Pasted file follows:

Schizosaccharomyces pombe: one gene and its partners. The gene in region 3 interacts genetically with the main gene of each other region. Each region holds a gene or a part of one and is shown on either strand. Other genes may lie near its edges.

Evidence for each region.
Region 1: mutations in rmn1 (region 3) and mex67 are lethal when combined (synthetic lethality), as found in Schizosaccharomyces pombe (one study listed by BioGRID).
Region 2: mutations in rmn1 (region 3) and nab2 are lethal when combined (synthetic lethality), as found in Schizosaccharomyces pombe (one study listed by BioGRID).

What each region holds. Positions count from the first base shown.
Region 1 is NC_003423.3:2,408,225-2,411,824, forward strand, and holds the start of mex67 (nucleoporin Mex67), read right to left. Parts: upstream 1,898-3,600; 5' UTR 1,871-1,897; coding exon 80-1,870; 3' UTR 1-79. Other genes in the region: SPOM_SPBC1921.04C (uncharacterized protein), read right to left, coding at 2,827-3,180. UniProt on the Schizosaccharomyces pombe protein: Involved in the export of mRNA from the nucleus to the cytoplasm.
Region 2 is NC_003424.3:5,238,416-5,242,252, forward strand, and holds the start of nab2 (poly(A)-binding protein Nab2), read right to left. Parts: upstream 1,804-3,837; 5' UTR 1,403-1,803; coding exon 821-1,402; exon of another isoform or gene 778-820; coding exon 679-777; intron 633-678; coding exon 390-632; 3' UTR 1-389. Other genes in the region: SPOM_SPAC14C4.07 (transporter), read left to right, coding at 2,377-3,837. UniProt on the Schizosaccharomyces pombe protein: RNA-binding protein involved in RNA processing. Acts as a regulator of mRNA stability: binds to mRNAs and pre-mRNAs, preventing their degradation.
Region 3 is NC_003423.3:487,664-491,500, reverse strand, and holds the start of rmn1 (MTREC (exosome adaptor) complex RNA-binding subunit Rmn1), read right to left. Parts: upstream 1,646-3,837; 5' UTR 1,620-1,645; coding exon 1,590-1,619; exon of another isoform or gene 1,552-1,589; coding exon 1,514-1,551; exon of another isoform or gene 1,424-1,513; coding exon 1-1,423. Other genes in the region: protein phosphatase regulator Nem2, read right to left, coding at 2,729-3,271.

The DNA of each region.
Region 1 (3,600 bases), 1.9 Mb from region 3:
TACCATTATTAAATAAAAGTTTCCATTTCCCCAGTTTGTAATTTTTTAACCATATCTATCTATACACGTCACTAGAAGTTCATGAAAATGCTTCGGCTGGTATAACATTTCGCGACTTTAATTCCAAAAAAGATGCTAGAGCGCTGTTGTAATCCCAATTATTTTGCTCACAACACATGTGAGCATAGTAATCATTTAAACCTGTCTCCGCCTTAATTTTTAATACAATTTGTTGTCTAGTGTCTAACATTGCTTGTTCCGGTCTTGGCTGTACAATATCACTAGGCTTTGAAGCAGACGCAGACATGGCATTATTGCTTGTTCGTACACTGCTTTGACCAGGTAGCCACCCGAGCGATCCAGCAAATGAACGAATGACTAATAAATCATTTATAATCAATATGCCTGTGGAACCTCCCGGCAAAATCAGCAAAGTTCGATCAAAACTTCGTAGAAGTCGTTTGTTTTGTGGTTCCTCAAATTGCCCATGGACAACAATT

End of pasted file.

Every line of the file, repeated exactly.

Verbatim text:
Schizosaccharomyces pombe: one gene and its partners. The gene in region 3 interacts genetically with the main gene of each other region. Each region holds a gene or a part of one and is shown on either strand. Other genes may lie near its edges.

Evidence for each region.
Region 1: mutations in rmn1 (region 3) and mex67 are lethal when combined (synthetic lethality), as found in Schizosaccharomyces pombe (one study listed by BioGRID).
Region 2: mutations in rmn1 (region 3) and nab2 are lethal when combined (synthetic lethality), as found in Schizosaccharomyces pombe (one study listed by BioGRID).

What each region holds. Positions count from the first base shown.
Region 1 is NC_003423.3:2,408,225-2,411,824, forward strand, and holds the start of mex67 (nucleoporin Mex67), read right to left. Parts: upstream 1,898-3,600; 5' UTR 1,871-1,897; coding exon 80-1,870; 3' UTR 1-79. Other genes in the region: SPOM_SPBC1921.04C (uncharacterized protein), read right to left, coding at 2,827-3,180. UniProt on the Schizosaccharomyces pombe protein: Involved in the export of mRNA from the nucleus to the cytoplasm.
Region 2 is NC_003424.3:5,238,416-5,242,252, forward strand, and holds the start of nab2 (poly(A)-binding protein Nab2), read right to left. Parts: upstream 1,804-3,837; 5' UTR 1,403-1,803; coding exon 821-1,402; exon of another isoform or gene 778-820; coding exon 679-777; intron 633-678; coding exon 390-632; 3' UTR 1-389. Other genes in the region: SPOM_SPAC14C4.07 (transporter), read left to right, coding at 2,377-3,837. UniProt on the Schizosaccharomyces pombe protein: RNA-binding protein involved in RNA processing. Acts as a regulator of mRNA stability: binds to mRNAs and pre-mRNAs, preventing their degradation.
Region 3 is NC_003423.3:487,664-491,500, reverse strand, and holds the start of rmn1 (MTREC (exosome adaptor) complex RNA-binding subunit Rmn1), read right to left. Parts: upstream 1,646-3,837; 5' UTR 1,620-1,645; coding exon 1,590-1,619; exon of another isoform or gene 1,552-1,589; coding exon 1,514-1,551; exon of another isoform or gene 1,424-1,513; coding exon 1-1,423. Other genes in the region: protein phosphatase regulator Nem2, read right to left, coding at 2,729-3,271.

The DNA of each region.
Region 1 (3,600 bases), 1.9 Mb from region 3:
TACCATTATTAAATAAAAGTTTCCATTTCCCCAGTTTGTAATTTTTTAACCATATCTATCTATACACGTCACTAGAAGTTCATGAAAATGCTTCGGCTGGTATAACATTTCGCGACTTTAATTCCAAAAAAGATGCTAGAGCGCTGTTGTAATCCCAATTATTTTGCTCACAACACATGTGAGCATAGTAATCATTTAAACCTGTCTCCGCCTTAATTTTTAATACAATTTGTTGTCTAGTGTCTAACATTGCTTGTTCCGGTCTTGGCTGTACAATATCACTAGGCTTTGAAGCAGACGCAGACATGGCATTATTGCTTGTTCGTACACTGCTTTGACCAGGTAGCCACCCGAGCGATCCAGCAAATGAACGAATGACTAATAAATCATTTATAATCAATATGCCTGTGGAACCTCCCGGCAAAATCAGCAAAGTTCGATCAAAACTTCGTAGAAGTCGTTTGTTTTGTGGTTCCTCAAATTGCCCATGGACAACAATT